CW Beggs and Sons, a new men’s line that Montreal-based Groupe Marcelle launched this fall, is also trying to persuade men to dabble in cosmetics. (The branding gives zero hint that the parent company is best known for manufacturing women’s makeup.) Products include cleansers, lotions and yes, a tinted moisturizer. “Our formulas were developed and tested by men, so they correspond to solutions they want to achieve,” says François Lafortune, Groupe Marcelle’s vice-president of marketing. “We used self-adapting pigments, so it’s a mistake-proof application and nobody will notice you are wearing a tinted product. This is the kind of innovation men are looking for.”
Of course, you can build it, but will they come? While women continue to shop for the men in their lives, figuring out a retail strategy that appeals to guys is key to turning them into product loyalists. “The environment that women find comfortable and interesting is not necessarily one that a man is comfortable in,” says Octavio Valdes, VP general manager of the men’s skincare group at Estée Lauder. Given that many male consumers are about as interested in wandering through the women’s beauty department as perusing shelves of Tampax, retailers have become increasingly savvy. Since 2003, Shoppers Drug Mart has had a dedicated section called Men’s Zone, whereas last year the Hudson’s Bay Queen Street flagship in Toronto moved its men’s skincare and fragrances out of the female-dominated cosmetics counters and onto the men’s floor.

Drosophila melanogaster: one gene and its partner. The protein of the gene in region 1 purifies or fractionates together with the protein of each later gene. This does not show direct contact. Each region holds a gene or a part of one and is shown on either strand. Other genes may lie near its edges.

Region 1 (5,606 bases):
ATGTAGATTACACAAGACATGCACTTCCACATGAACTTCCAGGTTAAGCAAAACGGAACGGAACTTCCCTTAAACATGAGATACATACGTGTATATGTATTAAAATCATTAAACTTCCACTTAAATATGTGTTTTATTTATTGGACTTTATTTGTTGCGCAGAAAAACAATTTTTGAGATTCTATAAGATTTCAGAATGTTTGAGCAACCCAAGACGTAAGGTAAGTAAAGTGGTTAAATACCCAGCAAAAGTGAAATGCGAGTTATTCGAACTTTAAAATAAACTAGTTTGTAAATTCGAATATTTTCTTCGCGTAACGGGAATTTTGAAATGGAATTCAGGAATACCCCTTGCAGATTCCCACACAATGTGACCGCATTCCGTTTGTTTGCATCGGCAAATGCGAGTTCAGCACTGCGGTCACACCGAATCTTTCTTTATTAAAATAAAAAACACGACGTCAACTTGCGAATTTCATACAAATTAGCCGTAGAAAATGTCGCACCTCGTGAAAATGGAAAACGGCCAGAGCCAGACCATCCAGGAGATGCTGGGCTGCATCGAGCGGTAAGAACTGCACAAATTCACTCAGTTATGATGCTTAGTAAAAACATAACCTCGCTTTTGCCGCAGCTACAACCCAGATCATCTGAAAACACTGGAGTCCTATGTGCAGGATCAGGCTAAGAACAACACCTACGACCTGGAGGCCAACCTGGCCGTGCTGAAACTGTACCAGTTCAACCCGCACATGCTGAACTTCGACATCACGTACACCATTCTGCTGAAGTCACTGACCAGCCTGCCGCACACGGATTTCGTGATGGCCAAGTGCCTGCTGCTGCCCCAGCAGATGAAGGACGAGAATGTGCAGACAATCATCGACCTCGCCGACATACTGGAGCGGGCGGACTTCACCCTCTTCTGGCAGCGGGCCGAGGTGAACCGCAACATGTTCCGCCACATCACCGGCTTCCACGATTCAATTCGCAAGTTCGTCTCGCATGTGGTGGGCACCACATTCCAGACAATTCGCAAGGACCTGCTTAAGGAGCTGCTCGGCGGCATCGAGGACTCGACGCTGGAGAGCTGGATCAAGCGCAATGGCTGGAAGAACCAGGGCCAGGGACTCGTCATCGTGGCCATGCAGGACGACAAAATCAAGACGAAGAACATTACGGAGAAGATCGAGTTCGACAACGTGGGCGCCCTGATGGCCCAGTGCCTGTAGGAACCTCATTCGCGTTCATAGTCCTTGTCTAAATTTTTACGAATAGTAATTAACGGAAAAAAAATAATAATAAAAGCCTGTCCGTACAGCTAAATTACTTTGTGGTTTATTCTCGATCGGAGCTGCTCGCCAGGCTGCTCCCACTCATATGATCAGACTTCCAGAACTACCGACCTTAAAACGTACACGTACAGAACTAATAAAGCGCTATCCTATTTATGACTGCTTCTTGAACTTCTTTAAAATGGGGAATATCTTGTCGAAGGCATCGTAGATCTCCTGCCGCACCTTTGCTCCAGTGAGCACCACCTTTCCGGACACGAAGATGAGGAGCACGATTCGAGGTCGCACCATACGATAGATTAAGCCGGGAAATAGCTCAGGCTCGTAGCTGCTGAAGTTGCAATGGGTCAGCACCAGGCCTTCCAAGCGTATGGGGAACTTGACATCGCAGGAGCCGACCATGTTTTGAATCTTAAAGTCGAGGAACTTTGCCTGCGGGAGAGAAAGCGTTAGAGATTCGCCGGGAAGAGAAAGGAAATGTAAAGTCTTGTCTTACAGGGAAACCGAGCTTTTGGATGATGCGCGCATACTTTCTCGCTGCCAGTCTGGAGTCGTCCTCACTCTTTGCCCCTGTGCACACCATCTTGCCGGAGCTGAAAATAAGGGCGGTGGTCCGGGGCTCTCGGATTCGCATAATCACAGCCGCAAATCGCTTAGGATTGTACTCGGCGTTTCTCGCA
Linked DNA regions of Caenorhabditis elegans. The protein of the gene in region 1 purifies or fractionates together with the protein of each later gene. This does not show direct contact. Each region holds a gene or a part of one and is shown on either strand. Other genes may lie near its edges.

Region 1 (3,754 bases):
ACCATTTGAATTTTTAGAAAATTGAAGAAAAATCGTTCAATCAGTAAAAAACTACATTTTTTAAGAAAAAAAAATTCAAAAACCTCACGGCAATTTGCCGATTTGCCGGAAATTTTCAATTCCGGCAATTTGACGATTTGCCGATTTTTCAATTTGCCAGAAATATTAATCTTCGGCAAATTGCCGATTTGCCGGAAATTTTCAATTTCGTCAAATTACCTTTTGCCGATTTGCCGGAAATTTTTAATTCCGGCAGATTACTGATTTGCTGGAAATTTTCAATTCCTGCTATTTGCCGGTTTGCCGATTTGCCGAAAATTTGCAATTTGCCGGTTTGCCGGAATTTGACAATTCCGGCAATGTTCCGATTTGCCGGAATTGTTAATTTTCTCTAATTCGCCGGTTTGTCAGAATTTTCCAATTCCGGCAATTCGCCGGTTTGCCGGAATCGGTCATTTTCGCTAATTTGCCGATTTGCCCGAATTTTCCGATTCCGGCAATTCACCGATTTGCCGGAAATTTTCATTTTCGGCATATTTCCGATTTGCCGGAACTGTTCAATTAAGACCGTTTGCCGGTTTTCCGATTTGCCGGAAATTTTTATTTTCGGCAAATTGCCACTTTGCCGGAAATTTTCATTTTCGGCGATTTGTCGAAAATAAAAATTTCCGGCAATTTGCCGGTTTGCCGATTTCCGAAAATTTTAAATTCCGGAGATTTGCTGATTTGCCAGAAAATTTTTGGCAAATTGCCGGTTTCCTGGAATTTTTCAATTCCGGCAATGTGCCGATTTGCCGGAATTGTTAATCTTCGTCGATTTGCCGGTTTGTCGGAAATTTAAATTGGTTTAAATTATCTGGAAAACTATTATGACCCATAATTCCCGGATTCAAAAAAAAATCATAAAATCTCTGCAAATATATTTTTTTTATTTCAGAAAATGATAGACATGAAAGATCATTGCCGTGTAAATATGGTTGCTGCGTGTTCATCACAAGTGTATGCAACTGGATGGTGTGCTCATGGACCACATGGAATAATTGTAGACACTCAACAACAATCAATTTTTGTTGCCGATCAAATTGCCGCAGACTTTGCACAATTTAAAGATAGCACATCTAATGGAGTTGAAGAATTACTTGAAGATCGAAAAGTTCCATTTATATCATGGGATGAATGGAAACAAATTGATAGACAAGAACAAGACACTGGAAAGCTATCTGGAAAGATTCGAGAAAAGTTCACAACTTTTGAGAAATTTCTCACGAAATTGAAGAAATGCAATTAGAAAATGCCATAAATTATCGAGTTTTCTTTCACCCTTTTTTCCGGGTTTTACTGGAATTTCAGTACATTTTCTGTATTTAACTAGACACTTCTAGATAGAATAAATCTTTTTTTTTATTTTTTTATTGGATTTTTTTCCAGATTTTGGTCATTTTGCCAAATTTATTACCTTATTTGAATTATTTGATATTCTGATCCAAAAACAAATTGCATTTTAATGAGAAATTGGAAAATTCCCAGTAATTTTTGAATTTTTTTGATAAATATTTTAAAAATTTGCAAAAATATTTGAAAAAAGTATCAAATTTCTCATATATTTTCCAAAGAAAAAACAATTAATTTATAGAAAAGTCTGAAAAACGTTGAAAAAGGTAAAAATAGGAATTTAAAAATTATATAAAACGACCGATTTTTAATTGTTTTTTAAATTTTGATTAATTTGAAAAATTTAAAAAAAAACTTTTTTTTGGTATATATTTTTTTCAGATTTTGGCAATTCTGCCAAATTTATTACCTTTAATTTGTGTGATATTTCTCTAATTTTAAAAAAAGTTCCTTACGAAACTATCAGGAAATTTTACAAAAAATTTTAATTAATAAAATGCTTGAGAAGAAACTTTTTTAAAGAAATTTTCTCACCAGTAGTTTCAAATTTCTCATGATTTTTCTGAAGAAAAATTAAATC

Other stores are trying experiential, holistic approaches. “I’m seeing concepts that are more multifaceted,” Valdes says. “For example, you could go to a place to get your hair cut and have a drink and there’s a little bit of retail on the side. That kind of environment tends to be more successful than trying to replicate the women’s concept for men.” Take Canadian menswear retailer Frank & Oak: four of its locations in Montreal and Toronto come complete with barbershops for trims and straight-razor shaves, alongside a selection of prestige skincare. Full-service grooming spaces like John Allan’s (located across North America, including in Hudson’s Bay Queen Street) offer everything from hair colouring to mani-pedis. Ottawa-born retailer MenEssentials, which was founded in 2000 as the Internet’s first “beauty” site for guys, opened a Toronto man-cave in 2013 and sells more than 1,200 products.
If most men don’t feel comfortable shopping in a women’s environment, the thinking goes, why not create something just for them? It’s a strategy that’s attracting ever more attention. “Today men don’t have to enter a female-dominated environment if they choose not to,” says Marcelle’s Lafortune. At least one of the guys in Sephora would be glad to hear that.
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This article was originally published in the Winter 2015 issue of Cosmetics magazine. For more, download our iPad edition.